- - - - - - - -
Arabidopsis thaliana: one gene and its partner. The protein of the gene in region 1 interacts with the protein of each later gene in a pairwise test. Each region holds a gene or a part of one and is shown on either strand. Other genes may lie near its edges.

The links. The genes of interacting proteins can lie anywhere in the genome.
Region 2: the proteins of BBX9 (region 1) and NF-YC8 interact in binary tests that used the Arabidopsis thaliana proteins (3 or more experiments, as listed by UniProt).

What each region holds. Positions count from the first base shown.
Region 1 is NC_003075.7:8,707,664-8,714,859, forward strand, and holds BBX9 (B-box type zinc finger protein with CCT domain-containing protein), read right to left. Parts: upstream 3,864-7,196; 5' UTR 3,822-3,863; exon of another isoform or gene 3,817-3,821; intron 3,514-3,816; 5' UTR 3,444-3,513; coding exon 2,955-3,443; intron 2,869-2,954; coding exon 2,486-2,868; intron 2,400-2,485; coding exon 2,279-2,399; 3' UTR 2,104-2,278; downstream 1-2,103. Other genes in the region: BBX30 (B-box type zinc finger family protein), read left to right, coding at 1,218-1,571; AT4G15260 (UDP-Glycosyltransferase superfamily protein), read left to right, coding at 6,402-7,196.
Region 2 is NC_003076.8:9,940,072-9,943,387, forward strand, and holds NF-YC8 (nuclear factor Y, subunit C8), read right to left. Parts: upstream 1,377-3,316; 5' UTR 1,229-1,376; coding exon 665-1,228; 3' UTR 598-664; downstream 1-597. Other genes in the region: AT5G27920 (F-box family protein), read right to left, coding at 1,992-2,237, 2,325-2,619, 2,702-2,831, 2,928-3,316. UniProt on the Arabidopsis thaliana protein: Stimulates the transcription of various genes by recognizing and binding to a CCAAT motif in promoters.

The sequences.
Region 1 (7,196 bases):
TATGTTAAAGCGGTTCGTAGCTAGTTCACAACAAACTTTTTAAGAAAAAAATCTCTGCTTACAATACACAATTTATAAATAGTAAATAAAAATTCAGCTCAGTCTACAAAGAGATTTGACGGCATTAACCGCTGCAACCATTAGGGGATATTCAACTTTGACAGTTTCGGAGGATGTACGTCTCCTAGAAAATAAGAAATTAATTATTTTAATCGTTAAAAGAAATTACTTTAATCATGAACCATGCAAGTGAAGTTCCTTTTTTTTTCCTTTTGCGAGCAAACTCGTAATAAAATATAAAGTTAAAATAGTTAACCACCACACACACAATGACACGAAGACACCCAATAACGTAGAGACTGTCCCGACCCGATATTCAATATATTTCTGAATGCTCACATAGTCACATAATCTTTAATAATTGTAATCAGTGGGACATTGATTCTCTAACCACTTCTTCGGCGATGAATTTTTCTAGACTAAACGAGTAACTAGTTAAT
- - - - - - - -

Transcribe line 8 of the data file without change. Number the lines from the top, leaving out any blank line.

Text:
Region 1 (7,196 bases):